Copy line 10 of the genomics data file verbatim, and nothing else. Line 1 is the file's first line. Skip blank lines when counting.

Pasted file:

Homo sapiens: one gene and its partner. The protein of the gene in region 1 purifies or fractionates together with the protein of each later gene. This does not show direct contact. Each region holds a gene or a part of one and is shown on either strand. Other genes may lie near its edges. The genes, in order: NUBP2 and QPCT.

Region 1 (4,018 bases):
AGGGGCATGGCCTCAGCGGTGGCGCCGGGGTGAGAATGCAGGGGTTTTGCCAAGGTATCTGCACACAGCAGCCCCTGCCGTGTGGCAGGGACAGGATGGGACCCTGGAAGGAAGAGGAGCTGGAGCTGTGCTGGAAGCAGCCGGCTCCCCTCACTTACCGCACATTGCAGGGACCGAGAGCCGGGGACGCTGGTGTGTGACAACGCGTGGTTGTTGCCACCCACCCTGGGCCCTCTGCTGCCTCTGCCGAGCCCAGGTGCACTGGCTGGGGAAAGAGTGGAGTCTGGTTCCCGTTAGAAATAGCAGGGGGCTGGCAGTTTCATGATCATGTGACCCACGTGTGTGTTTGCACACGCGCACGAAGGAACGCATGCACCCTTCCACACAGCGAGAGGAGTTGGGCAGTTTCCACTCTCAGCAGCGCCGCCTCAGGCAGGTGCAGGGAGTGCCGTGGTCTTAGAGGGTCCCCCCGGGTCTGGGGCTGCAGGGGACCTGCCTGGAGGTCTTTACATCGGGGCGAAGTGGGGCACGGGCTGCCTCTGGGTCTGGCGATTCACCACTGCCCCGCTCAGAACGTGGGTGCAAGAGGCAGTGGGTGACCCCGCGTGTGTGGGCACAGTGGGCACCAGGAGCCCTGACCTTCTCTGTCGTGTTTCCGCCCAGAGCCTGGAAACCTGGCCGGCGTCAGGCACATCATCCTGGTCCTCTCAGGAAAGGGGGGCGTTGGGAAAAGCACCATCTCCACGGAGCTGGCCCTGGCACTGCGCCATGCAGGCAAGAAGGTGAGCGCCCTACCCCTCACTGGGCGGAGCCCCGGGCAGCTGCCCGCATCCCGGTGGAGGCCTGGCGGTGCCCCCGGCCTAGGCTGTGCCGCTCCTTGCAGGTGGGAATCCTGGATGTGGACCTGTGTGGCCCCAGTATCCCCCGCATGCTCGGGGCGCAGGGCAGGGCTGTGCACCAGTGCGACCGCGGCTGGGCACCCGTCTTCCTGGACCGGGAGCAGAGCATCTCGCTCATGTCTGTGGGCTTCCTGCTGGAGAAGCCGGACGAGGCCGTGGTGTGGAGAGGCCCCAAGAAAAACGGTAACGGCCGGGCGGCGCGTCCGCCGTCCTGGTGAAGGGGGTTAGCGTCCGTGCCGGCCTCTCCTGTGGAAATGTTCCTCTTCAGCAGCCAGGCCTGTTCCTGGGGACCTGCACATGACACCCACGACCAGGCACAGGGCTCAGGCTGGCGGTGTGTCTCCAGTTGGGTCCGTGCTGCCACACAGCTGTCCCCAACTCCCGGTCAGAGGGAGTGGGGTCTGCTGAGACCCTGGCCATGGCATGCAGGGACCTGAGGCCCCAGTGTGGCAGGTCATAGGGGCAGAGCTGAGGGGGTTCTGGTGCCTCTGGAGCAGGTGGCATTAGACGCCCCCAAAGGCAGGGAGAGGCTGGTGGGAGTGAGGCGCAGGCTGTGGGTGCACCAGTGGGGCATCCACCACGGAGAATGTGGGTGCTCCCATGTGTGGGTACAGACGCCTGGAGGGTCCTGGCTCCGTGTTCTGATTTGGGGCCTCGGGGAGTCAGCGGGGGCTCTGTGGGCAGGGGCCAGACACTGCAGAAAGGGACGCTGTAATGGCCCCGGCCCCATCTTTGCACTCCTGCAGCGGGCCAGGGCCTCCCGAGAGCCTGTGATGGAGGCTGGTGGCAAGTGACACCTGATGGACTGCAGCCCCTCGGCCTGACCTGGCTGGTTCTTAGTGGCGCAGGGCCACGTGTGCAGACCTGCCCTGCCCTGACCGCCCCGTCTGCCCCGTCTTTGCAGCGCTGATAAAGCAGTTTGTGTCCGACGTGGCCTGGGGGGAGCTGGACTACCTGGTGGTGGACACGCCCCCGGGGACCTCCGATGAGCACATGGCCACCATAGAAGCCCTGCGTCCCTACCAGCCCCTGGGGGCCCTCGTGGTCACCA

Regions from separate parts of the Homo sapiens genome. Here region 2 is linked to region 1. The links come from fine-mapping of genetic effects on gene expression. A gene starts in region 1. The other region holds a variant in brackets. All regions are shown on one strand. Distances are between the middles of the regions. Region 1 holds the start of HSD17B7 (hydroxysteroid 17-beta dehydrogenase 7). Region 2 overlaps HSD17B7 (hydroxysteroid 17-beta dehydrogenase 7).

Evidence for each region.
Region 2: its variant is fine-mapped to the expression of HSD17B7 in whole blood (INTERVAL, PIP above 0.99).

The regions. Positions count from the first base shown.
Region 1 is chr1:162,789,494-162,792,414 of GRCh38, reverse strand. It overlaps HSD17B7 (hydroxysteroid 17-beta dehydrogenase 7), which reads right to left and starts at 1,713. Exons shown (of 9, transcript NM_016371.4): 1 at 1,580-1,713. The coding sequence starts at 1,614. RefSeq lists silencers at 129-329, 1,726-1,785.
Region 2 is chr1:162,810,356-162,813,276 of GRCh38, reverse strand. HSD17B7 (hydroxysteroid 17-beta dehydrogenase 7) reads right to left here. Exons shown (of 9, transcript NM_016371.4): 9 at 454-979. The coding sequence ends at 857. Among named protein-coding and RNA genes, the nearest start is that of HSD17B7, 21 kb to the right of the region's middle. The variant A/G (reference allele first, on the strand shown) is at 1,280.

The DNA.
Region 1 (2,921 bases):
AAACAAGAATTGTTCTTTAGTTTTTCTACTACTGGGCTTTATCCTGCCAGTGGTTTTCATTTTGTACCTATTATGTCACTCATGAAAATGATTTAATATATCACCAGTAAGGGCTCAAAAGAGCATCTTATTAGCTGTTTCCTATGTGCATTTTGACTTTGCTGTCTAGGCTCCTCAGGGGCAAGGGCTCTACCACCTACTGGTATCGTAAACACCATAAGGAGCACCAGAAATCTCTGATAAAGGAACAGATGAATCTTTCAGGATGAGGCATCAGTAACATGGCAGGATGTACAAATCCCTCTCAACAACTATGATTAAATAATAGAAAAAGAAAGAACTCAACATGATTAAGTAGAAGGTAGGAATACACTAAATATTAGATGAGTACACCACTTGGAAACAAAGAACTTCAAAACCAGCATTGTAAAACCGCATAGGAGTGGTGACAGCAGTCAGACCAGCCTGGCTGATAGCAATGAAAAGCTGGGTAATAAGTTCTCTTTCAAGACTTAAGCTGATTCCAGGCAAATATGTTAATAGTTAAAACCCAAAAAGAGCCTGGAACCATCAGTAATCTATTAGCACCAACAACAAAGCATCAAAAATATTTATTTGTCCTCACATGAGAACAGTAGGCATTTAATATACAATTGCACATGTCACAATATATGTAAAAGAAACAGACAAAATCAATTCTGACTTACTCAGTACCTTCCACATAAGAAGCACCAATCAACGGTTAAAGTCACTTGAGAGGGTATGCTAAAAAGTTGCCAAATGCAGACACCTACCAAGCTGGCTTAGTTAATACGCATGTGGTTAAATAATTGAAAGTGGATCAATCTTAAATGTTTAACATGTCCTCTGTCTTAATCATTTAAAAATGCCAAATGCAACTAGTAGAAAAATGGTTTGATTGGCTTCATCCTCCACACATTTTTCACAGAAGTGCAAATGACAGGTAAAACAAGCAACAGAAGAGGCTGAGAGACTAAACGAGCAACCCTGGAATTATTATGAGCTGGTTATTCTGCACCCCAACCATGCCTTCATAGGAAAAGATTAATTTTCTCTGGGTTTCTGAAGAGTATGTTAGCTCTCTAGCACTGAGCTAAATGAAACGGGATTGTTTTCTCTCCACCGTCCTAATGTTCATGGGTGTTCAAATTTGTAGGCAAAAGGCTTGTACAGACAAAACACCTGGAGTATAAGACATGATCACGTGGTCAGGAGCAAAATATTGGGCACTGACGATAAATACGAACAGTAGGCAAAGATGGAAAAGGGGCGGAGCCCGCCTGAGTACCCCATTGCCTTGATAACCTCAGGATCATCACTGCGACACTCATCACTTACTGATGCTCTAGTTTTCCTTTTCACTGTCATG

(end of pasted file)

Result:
The DNA.